# The Halting Problem!

Need a quick buck? A while ago someone offered $1000 for a developer to “create a debugger program. This program will take as input the source code of another program, and will analyze that other program and determine if it will run to completion, or have an error, or go into an infinite loop.”

What do you think — would you take the contract?

Okay! In this lesson, you’ll learn whether that was a wise choice.

Brave! In this lesson you’ll learn whether that was a wise choice.

In this lesson, we’ll write programs in JavaScript*.* (But don’t worry, you won’t need to know much JavaScript: we only use functions, loops and variables.)

Here are three programs. Which one never finishes running?

```
// Program A:
function A(s) { return s.length > 3; }
A('hi');
// Program B:
function B(s) {
for (let i = 0; i < s.length; i++) {
s = s+'!';
}
return true;
}
B('hi');
// Program C:
function C(s) {
while (s !== '') { s = ''; }
}
C('hi');
```

Program `C`

does not have a `return`

statement, but it does halt. (The function call returns `undefined`

when it reaches the end of the function body.)

The answer is actually program `B`

: it loops forever adding exclamation marks to `s`

, starting with `s='hi'`

, then `s='hi!'`

, then `s='hi!!'`

, and so on. The loop variable `i`

never catches up with the end of the string!

Program `A`

actually does halt. It returns the value `false`

, because `'hi'.length`

is not greater than `3`

.

The answer is actually program `B`

: it loops forever adding exclamation marks to `s`

, starting with `s='hi'`

, then `s='hi!'`

, then `s='hi!!'`

, and so on. The loop variable `i`

never catches up with the end of the string!

Right! Although Program `C`

has `return true`

, this will never be reached: it loops forever adding exclamation marks to `s`

.

The task is to write a JavaScript function called `halts`

. It must return `true`

or `false`

to say whether a JavaScript program will finish running. More precisely, `halts`

should look like:

```
function halts (funcStr, arg) {
// Would `funcStr` halt when called
// with the string argument `arg`?
// Insert clever analysis here!
return wouldHalt;
}
```

Let’s write some tests for `halts`

. What should the following do?

```
const funcStr = `function (s) {
return s.length < 3;
}`;
halts(funcStr, 'foo')
```

No, `halts`

should return `true`

, because the following program will halt:

```
function P(s) {
return s.length < 3;
}
P('foo')
```

(Yes, this program returns `false`

, but `halts`

does not care what value it returns, it just cares whether it returns anything at all.)

One more test case: what should the following program do?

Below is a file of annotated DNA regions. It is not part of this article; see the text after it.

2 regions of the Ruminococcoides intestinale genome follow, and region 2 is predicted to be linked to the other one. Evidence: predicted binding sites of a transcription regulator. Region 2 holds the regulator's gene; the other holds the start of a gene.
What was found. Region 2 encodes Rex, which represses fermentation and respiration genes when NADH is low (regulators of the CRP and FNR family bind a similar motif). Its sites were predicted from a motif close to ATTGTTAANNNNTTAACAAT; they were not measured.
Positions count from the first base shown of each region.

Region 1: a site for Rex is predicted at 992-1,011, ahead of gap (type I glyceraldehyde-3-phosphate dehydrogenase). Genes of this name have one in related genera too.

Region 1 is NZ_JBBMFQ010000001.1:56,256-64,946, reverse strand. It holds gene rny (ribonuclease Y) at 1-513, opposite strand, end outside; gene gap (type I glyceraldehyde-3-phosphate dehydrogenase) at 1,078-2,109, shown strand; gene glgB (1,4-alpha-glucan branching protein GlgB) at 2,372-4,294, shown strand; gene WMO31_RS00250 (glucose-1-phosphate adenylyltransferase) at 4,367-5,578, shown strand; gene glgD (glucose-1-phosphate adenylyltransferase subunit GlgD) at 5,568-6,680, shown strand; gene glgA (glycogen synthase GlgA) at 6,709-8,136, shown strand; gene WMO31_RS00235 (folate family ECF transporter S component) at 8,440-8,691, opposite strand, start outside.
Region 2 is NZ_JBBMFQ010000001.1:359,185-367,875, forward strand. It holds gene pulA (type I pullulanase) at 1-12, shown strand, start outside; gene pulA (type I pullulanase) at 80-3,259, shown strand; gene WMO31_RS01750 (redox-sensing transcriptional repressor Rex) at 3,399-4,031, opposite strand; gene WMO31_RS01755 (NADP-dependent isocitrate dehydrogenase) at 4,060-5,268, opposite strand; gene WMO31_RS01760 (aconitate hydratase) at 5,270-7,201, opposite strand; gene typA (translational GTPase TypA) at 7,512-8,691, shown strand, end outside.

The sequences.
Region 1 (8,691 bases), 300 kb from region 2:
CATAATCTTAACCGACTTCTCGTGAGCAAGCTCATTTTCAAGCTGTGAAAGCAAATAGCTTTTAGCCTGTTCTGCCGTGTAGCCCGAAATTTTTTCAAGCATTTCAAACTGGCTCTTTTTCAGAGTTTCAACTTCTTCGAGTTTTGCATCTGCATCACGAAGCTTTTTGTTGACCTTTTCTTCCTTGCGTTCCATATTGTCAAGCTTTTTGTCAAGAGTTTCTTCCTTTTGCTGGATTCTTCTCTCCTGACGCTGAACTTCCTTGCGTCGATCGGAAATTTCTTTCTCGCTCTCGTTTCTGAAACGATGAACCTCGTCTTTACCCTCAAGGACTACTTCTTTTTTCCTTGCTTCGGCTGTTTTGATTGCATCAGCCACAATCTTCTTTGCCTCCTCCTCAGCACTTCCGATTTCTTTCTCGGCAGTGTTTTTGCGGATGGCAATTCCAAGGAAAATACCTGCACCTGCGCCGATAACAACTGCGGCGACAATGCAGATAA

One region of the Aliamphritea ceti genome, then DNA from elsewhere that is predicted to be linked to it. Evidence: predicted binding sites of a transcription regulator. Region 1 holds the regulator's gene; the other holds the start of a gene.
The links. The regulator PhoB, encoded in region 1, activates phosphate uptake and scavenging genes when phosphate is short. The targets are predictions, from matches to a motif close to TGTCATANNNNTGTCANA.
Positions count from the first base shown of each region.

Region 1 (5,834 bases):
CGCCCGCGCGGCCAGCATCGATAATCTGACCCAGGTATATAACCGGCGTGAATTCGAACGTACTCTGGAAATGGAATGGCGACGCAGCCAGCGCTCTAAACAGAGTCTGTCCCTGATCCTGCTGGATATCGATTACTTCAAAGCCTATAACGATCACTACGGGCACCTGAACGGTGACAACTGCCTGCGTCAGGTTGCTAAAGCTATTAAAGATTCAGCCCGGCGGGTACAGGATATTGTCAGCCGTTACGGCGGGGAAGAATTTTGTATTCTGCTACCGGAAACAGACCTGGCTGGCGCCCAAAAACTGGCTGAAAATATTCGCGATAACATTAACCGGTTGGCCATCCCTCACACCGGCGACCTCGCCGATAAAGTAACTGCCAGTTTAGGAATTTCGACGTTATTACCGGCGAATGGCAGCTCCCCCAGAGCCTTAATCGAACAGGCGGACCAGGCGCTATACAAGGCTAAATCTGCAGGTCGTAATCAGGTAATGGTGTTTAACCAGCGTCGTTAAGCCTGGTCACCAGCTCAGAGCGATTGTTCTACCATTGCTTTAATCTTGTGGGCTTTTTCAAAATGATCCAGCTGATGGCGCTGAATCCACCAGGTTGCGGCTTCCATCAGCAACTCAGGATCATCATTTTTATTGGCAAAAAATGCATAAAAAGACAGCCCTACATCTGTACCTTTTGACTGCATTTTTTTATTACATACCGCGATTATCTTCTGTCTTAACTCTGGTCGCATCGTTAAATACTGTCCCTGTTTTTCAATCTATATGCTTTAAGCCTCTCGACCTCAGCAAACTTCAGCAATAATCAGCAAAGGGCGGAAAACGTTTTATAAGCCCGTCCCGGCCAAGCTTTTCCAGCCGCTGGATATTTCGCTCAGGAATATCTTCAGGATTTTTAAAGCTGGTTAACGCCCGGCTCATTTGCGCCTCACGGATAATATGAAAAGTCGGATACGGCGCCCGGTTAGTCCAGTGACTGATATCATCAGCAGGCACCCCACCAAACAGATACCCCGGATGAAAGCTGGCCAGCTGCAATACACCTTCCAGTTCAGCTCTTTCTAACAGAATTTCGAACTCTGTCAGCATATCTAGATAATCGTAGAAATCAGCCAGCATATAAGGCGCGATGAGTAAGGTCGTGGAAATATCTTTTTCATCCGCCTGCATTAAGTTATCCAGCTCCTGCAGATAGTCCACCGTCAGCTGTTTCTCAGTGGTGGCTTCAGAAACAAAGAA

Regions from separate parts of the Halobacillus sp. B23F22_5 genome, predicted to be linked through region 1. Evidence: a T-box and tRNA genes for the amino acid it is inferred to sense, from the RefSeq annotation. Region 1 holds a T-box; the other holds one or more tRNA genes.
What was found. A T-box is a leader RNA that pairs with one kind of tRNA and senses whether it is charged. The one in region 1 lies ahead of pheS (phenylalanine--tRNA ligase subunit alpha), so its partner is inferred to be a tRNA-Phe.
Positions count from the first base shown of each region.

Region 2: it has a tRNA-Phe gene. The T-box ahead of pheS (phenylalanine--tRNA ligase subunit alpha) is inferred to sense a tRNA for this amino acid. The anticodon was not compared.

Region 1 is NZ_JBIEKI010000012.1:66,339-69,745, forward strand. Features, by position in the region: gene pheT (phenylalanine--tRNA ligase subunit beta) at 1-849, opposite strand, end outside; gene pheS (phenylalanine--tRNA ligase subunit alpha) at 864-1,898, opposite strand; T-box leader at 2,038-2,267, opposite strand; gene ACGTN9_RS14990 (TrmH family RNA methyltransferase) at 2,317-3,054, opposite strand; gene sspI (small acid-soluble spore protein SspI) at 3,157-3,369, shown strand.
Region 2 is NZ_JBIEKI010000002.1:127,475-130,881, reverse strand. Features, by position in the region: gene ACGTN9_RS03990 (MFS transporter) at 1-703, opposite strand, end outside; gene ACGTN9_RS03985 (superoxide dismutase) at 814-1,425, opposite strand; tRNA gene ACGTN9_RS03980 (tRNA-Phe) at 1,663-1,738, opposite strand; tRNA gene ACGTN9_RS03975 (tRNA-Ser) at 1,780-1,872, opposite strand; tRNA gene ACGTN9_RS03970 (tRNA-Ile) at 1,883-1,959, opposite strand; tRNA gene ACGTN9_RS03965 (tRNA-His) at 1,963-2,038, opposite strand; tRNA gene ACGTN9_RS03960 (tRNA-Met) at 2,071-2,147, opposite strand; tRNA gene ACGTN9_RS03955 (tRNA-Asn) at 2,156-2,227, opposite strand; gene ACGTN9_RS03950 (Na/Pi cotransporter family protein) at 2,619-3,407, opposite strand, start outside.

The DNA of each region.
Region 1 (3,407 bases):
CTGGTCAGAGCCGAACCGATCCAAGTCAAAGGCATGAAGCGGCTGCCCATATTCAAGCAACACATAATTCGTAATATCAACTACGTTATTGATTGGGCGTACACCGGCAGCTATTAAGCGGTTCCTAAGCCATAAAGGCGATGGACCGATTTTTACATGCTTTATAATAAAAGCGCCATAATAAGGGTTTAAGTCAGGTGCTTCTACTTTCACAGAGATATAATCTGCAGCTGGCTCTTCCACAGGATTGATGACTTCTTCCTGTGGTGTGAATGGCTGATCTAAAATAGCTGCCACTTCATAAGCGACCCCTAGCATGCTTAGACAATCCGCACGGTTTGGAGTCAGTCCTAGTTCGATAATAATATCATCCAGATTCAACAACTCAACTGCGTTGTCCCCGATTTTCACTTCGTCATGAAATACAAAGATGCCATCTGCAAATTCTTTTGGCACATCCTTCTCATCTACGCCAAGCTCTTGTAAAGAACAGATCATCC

```
const funcStr = `function (s) {
while (true);
}`;
halts(funcStr, 'foo')
```

Indeed, the program will never halt, so `halts`

should return `false`

.

No, `halts`

should actually return `false`

, because the following program never halts:

```
function P(s) {
while (true);
}
P('foo')
```

No: `halts`

should always halt, returning either `true`

or `false`

. In this case, the program it’s analyzing does not halt, so it should return `false`

.

How would you implement `halts(funcStr, arg)`

? You might first parse the `funcStr`

as JavaScript: if it does not parse, you can return `true`

. Then if the program has no loops, you can return `true`

. If the program starts with `while(true){}`

, you can return `false`

. You could even run the program for a while with `eval`

, and if it halts, then you can return `true`

.

But is it enough to just do all the checks we can think of? What we really need is a single, unified way to check whether any program halts.

**Turing’s devilish **`g`

** function 😈 **

Sadly, Alan Turing burst this balloon in 1936, by showing that however you write `halts`

, it will always have a bug! Turing’s proof works by contradiction: assuming you have written a correct version of `halts`

, we can find an input for which it must be wrong!

So let’s assume you’ve written a correct `halts`

. Turing then defines a devilish function, `g`

, which looks like this:

```
function g (funcStr) {
// Embed our `halts` implementation
function halts(f,a) { /* ... */ }
if (halts(funcStr, funcStr)) {
while (true) { } // loop forever
} else {
return; // halt
}
}
```

Turing’s function `g`

looks bizarre! It asks `halts`

what a function would do *when given its own source code*. Then `g`

inverts the answer: if `halts`